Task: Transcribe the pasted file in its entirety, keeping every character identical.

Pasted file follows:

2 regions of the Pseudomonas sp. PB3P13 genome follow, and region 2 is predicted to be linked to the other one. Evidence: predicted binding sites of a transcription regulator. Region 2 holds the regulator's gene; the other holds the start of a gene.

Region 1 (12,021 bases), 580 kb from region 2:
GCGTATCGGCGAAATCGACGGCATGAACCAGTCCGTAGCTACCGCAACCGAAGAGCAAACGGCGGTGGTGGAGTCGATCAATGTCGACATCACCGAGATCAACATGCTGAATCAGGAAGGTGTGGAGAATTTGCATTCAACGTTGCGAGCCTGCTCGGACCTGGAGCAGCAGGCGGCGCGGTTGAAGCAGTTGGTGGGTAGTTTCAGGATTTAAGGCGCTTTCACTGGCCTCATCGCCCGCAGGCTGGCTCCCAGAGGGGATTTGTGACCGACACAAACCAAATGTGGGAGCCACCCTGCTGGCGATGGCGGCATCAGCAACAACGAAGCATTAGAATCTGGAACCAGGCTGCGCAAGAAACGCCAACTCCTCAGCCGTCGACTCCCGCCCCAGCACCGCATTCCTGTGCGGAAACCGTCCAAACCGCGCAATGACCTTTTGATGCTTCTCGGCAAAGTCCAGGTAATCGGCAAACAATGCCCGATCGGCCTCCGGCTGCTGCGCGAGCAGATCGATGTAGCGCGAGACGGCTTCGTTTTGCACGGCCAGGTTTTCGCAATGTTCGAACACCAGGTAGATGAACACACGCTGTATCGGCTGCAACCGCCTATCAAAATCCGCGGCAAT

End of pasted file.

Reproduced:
2 regions of the Pseudomonas sp. PB3P13 genome follow, and region 2 is predicted to be linked to the other one. Evidence: predicted binding sites of a transcription regulator. Region 2 holds the regulator's gene; the other holds the start of a gene.

Region 1 (12,021 bases), 580 kb from region 2:
GCGTATCGGCGAAATCGACGGCATGAACCAGTCCGTAGCTACCGCAACCGAAGAGCAAACGGCGGTGGTGGAGTCGATCAATGTCGACATCACCGAGATCAACATGCTGAATCAGGAAGGTGTGGAGAATTTGCATTCAACGTTGCGAGCCTGCTCGGACCTGGAGCAGCAGGCGGCGCGGTTGAAGCAGTTGGTGGGTAGTTTCAGGATTTAAGGCGCTTTCACTGGCCTCATCGCCCGCAGGCTGGCTCCCAGAGGGGATTTGTGACCGACACAAACCAAATGTGGGAGCCACCCTGCTGGCGATGGCGGCATCAGCAACAACGAAGCATTAGAATCTGGAACCAGGCTGCGCAAGAAACGCCAACTCCTCAGCCGTCGACTCCCGCCCCAGCACCGCATTCCTGTGCGGAAACCGTCCAAACCGCGCAATGACCTTTTGATGCTTCTCGGCAAAGTCCAGGTAATCGGCAAACAATGCCCGATCGGCCTCCGGCTGCTGCGCGAGCAGATCGATGTAGCGCGAGACGGCTTCGTTTTGCACGGCCAGGTTTTCGCAATGTTCGAACACCAGGTAGATGAACACACGCTGTATCGGCTGCAACCGCCTATCAAAATCCGCGGCAAT